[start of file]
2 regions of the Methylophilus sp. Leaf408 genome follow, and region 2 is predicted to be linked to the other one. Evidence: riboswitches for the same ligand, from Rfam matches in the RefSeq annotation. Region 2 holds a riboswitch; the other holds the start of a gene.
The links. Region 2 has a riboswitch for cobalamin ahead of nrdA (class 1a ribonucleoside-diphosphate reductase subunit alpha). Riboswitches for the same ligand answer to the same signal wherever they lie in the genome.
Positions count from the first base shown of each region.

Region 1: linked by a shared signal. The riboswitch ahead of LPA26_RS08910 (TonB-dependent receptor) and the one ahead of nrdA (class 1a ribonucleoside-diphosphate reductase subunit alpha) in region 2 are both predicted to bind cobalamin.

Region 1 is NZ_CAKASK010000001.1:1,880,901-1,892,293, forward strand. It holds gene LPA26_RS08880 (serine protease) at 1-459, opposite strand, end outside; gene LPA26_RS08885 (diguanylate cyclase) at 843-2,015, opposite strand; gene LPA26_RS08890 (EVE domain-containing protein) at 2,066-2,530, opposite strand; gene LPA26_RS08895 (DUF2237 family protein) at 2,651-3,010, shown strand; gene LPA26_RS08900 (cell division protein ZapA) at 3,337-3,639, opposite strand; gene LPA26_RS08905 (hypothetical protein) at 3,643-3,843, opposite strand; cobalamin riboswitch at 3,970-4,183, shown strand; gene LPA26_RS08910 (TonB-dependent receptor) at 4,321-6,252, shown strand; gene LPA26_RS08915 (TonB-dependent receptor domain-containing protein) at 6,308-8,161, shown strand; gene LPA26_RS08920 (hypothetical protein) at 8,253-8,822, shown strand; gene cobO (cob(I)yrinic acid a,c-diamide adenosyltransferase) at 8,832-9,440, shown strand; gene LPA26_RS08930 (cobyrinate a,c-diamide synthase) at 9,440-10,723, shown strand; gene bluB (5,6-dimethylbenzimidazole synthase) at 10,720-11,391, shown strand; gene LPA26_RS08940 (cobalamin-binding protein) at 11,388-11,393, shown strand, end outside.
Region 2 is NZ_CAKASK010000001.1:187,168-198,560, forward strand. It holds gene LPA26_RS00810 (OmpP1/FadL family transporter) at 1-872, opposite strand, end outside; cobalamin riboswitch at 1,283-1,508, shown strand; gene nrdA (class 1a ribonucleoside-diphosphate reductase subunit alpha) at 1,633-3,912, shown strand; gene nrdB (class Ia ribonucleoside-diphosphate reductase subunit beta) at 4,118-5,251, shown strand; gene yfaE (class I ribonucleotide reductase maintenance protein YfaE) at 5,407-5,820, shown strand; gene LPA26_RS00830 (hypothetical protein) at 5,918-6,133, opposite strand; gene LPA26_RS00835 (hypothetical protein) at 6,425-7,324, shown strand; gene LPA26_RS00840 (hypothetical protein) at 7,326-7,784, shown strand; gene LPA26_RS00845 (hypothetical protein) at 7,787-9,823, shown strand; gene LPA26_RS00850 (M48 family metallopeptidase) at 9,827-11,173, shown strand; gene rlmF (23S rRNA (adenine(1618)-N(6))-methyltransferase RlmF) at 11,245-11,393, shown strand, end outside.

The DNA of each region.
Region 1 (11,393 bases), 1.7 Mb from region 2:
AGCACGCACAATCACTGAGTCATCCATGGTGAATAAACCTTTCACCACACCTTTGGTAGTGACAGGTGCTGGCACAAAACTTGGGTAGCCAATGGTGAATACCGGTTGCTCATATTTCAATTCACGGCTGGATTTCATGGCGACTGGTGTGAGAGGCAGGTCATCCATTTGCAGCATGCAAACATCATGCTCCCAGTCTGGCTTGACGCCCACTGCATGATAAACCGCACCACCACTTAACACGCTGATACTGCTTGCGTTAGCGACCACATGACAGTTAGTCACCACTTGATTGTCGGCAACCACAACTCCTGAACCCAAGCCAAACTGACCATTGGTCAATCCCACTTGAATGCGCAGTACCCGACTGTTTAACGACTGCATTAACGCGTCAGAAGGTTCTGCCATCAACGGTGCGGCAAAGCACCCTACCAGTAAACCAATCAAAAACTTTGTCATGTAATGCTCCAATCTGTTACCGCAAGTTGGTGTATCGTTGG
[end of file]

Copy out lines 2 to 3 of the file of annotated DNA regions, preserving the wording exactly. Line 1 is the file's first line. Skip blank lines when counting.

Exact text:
The links. Region 2 has a riboswitch for cobalamin ahead of nrdA (class 1a ribonucleoside-diphosphate reductase subunit alpha). Riboswitches for the same ligand answer to the same signal wherever they lie in the genome.
Positions count from the first base shown of each region.